Our rights to life, liberty, property, and the pursuit of happiness
can only be secured by a state strictly separated from religion

31 October 2012

Discrimination Against Gays: Your Right to Be Wrong


From the blog of The Objective Standard: Gay Marriage: The Right to Voluntary Contract, Not to Coercive "Contract:

New York has properly legalized gay marriage. Melisa Erwin and Jennie McCarthy have improperly filed an anti-discrimination complaint under New York law to force a private business to host gay weddings.

The targets of the complaint, Robert and Cynthia Gifford, owners of Liberty Ridge Farm and opponents of gay marriage, refused to host Erwin and McCarthy's wedding, citing religious freedom as justification.

Every individual has a right to live by his own moral standards, even irrational ones, so long as his actions don't violate the rights of others. But this issue is not primarily about freedom of religion and conscience; rather, it is about freedom of association and contract.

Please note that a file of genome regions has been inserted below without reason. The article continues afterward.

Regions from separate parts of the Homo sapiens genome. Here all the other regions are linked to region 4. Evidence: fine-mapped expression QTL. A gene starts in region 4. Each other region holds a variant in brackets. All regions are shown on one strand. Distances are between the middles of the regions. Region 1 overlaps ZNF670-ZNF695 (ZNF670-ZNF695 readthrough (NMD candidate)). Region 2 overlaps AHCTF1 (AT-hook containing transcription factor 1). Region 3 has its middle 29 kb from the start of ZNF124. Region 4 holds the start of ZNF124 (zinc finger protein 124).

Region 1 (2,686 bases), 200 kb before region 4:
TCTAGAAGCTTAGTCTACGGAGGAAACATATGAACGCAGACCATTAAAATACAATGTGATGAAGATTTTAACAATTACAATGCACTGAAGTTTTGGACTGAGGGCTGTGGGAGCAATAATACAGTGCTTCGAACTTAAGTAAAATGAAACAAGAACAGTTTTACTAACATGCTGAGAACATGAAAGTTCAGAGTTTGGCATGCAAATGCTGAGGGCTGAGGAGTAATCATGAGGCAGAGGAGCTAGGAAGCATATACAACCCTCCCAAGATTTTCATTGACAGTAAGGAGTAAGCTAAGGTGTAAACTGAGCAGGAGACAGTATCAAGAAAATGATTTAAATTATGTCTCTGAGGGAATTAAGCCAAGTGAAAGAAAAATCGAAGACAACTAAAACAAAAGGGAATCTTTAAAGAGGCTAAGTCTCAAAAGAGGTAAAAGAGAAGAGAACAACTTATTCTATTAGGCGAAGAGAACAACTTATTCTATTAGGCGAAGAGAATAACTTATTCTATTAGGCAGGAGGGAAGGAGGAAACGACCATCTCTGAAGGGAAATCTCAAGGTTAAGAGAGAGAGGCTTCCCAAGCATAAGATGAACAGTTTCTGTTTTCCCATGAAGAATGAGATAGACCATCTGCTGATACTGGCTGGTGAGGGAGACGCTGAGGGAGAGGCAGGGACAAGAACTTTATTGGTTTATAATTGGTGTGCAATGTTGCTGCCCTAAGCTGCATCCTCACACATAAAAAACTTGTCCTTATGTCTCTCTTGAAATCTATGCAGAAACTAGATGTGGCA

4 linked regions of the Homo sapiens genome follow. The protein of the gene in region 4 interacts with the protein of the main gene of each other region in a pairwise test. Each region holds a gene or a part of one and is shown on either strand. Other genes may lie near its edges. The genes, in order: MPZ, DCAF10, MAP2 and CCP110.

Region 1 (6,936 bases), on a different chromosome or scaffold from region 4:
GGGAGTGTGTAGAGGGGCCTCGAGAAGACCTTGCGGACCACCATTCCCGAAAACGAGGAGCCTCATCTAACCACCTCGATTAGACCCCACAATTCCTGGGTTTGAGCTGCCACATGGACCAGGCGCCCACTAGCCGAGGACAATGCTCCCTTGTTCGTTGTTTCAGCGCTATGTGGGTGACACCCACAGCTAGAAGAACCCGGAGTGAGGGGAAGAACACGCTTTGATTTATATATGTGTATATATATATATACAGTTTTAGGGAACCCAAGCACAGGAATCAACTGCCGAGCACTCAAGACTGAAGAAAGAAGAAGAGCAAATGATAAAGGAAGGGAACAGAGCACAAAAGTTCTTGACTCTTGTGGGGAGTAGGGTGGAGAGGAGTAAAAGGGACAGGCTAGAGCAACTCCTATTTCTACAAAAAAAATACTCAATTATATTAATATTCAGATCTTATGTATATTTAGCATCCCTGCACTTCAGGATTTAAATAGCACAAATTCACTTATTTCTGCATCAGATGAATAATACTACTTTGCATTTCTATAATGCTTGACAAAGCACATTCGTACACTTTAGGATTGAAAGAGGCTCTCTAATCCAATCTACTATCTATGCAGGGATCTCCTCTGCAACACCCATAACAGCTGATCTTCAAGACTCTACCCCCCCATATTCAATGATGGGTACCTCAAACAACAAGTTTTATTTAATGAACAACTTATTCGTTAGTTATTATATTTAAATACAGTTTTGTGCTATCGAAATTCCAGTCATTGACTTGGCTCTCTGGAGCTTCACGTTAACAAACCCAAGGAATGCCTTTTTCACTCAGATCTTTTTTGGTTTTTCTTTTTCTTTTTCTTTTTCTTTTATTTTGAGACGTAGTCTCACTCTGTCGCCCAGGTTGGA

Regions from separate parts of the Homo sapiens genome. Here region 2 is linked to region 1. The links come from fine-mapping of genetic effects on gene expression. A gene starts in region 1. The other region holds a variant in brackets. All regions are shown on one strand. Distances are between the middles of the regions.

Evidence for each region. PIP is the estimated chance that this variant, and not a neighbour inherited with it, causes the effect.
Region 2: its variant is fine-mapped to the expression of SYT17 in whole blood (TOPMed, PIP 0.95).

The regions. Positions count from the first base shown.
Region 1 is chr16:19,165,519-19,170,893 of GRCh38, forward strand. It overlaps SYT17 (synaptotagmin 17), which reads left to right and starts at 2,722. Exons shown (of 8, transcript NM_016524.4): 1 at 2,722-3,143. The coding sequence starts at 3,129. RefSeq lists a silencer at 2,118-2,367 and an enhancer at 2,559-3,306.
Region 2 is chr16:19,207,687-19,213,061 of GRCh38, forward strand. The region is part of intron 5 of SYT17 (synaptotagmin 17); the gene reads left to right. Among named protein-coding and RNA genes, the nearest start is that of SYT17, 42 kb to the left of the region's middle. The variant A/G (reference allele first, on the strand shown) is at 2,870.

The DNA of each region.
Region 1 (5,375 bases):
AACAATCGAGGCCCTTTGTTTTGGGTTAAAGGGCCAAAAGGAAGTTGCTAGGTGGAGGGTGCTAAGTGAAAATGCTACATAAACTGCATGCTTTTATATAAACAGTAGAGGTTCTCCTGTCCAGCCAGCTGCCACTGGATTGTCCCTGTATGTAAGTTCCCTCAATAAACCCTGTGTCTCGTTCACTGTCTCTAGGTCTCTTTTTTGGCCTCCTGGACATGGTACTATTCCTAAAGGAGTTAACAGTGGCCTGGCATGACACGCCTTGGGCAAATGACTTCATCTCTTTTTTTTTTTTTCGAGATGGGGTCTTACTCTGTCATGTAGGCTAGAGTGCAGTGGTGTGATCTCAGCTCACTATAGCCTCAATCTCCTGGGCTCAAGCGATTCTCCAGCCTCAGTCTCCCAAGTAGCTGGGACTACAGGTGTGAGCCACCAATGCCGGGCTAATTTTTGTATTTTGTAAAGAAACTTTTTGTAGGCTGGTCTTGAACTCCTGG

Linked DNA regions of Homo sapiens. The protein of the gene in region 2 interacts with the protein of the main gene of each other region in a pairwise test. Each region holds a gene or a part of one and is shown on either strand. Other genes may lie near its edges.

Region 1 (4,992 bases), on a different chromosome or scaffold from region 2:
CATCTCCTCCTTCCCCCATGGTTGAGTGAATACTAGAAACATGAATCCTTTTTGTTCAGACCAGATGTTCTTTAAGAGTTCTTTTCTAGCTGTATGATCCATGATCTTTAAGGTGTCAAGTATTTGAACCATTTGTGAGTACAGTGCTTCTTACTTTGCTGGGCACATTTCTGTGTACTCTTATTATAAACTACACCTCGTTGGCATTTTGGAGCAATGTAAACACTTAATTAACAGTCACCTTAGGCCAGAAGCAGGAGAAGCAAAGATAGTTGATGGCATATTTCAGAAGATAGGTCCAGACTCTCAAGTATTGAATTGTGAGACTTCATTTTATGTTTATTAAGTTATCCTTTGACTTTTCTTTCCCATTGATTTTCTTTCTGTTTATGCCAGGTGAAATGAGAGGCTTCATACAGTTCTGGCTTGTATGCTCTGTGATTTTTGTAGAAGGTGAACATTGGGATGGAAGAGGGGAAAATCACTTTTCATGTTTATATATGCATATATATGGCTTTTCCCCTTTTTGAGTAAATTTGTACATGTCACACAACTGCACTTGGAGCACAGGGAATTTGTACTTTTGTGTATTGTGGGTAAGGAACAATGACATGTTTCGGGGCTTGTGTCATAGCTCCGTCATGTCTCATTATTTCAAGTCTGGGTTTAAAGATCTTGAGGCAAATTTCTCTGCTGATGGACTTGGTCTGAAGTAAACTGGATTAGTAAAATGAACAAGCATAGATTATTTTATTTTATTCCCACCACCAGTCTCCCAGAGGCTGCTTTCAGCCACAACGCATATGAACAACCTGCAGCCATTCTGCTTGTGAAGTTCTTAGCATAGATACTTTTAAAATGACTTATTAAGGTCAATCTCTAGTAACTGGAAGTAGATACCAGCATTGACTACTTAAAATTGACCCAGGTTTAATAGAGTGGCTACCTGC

Erwin and McCarthy claim that Liberty Ridge is in violation of NY law, which forbids a business that serves the public to discriminate on the basis of sexual orientation. But the inalienable rights of gays to forge a marriage contract does not include the right to force others to do business with them. It is just as wrong for Erwin and McCarthy to impose their values on the Giffords by forcing them to host gay weddings as it was for the government to impose the Giffords' standards on gays by legally banning gay marriage.
That's completely right, and there's more in the rest of the post.

As it happens, I discussed the political right to discriminate in the 23 January 2011 episode of Philosophy in Action Radio. The question was:
In the essay "Racism" in The Virtue of Selfishness, Ayn Rand mentions that public institutions and government agencies should not discriminate against or on behalf of individuals. In her talk of private property, however, she says that government should not attempt to prevent private racism in private establishments and that a man's rights are not violated by a private individual's refusal to deal with him. My question is: How are his rights not violated if the owner discriminates against him?
My Answer, In Brief: A person's rights are not violated because someone else doesn't want anything to do with him – even if his reasons are vicious.

Download or Listen to My Full Answer:
Philosophy in Action Radio broadcasts every Sunday morning and Wednesday evening. For information on upcoming shows and more, visit the Episodes on Tap.

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